This module first discusses the operation and effect of primary and secondary aircraft flight controls and aerodynamic devices before moving on to an in depth study of the basic construction of airframes which includes a look at the methods employed to check the accuracy of construction. This is followed by a detailed investigation of all of the aircraft mechanical and electrical systems including but not limited to: electrical power generation and management, flight controls, landing gear, fuel, hydraulic, pneumatics, ice and rain protection, pressurisation, air conditioning, fire and smoke, waste and water, and lighting.
In each case, the depth of study will be sufficient to enable you to describe the layout of each system, explain its operation and interaction with other aircraft systems and, given a period of time to gain some practical experience, determine the serviceability of the system and investigate and identify basic faults in it. Practical maintenance experience, fault-finding techniques and an understanding of maintenance procedures and the appropriate action to be taken in the event of finding defects will be gained from other modules in the programme
The module also examines aircraft instrument systems including: pitot-static for measuring airspeed and altitude, remote and direct reading compasses, gyroscopic flight instruments; and a number of avionic systems including: on-board maintenance, integrated modular avionics, cabin and information.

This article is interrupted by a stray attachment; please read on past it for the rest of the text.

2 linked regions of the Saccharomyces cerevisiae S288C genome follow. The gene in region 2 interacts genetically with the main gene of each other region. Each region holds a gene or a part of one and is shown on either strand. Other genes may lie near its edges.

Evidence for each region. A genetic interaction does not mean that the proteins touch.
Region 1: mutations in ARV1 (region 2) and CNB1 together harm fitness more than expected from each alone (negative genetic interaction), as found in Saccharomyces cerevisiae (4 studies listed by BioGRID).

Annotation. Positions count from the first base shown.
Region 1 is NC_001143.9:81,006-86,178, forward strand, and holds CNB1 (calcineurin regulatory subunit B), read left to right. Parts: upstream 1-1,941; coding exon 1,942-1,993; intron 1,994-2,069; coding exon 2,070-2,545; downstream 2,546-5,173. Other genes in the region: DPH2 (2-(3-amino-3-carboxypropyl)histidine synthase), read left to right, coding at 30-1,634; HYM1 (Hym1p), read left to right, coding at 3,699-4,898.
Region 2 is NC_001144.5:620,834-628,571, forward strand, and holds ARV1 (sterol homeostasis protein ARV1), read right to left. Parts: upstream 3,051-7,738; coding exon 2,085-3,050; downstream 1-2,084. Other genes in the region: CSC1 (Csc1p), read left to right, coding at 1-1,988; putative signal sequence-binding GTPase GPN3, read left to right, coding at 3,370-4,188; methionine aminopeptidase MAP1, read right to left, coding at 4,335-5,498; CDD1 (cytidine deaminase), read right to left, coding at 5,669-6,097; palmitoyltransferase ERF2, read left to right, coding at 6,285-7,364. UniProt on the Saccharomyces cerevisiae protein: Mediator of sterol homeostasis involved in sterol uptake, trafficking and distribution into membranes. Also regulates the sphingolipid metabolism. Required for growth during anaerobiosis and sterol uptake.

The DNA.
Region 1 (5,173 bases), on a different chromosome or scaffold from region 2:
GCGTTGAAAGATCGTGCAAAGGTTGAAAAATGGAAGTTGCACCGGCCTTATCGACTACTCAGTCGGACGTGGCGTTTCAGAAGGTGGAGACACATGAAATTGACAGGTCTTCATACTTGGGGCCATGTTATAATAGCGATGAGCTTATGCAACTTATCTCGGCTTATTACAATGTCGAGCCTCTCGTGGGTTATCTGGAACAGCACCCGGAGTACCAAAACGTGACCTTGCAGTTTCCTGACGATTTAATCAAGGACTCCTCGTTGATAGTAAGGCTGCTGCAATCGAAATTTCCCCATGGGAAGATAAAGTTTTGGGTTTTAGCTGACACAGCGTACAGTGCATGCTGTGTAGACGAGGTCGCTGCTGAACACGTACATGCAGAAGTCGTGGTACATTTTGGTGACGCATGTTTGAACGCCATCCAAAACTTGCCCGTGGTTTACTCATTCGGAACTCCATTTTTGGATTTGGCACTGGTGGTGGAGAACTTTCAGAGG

This module is a primarily about aircraft maintenance and the environment and legal framework within which aircraft maintenance engineers must work. However, it also contains an element of professional practice and a lot of opportunities for students to develop and extend the academic skills gained in the first year of the programme.
The subjects of aviation legislation and human factors will be delivered in a series of lectures and a number of short lectures will be used to present information on the engineering council, the professional engineering institutes and the requirements of registration; and to introduce the topics of ethics and sustainability.
The maintenance element of the module will be delivered entirely through practical exercises that students will complete in simulated and/or real maintenance environments or through research on aircraft maintenance activities. the theory to support this having been delivered in other modules. Whilst completing the practical phase of the module, students will be expected to display maturity, responsibility and integrity and demonstrate a responsible attitude towards safety and the airworthiness of aircraft.
The basic principles of operation, construction and performance of gas turbine engines are discussed and the respective terminology introduced. This various component parts (stages) of the engine are examined in detail and the layout and operation of engine systems are studied: fuel, lubrication, air distribution, anti-icing, starting, ignition, power augmentation and fire systems. The material covered should enable the student to inspect the various engine components and systems and make independent decisions regarding serviceability. The module looks at engine monitoring, ground operation and storage of engines. The final part of this topic examines the construction and operation of engine measuring and indication systems.